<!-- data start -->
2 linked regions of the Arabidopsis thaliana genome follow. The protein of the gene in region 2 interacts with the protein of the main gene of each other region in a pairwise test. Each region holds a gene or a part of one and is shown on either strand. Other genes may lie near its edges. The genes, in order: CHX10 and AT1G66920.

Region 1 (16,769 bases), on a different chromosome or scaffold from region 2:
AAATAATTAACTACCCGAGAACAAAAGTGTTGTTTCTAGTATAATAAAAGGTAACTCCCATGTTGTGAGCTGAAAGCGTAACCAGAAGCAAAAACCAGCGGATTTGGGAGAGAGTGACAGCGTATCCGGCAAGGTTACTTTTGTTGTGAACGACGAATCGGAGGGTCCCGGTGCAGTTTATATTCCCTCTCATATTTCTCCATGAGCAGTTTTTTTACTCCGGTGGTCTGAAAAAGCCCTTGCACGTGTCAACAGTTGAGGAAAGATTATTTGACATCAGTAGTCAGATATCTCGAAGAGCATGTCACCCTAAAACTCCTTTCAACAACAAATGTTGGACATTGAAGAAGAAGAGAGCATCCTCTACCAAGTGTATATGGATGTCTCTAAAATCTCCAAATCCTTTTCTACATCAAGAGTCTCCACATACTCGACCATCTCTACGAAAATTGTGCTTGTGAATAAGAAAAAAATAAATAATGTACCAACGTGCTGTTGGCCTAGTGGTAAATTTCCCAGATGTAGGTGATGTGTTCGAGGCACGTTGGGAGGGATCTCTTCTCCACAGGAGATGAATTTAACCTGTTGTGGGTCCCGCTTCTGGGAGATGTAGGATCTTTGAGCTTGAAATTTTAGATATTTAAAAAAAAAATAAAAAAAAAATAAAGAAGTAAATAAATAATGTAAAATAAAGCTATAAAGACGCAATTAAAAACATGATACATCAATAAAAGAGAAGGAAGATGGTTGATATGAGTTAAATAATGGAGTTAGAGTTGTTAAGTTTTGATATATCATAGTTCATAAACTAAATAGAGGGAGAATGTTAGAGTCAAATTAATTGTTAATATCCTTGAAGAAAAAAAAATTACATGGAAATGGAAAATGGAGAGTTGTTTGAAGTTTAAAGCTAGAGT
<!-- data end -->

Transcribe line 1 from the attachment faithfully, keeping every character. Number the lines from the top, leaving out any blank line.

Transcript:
2 linked regions of the Arabidopsis thaliana genome follow. The protein of the gene in region 2 interacts with the protein of the main gene of each other region in a pairwise test. Each region holds a gene or a part of one and is shown on either strand. Other genes may lie near its edges. The genes, in order: CHX10 and AT1G66920.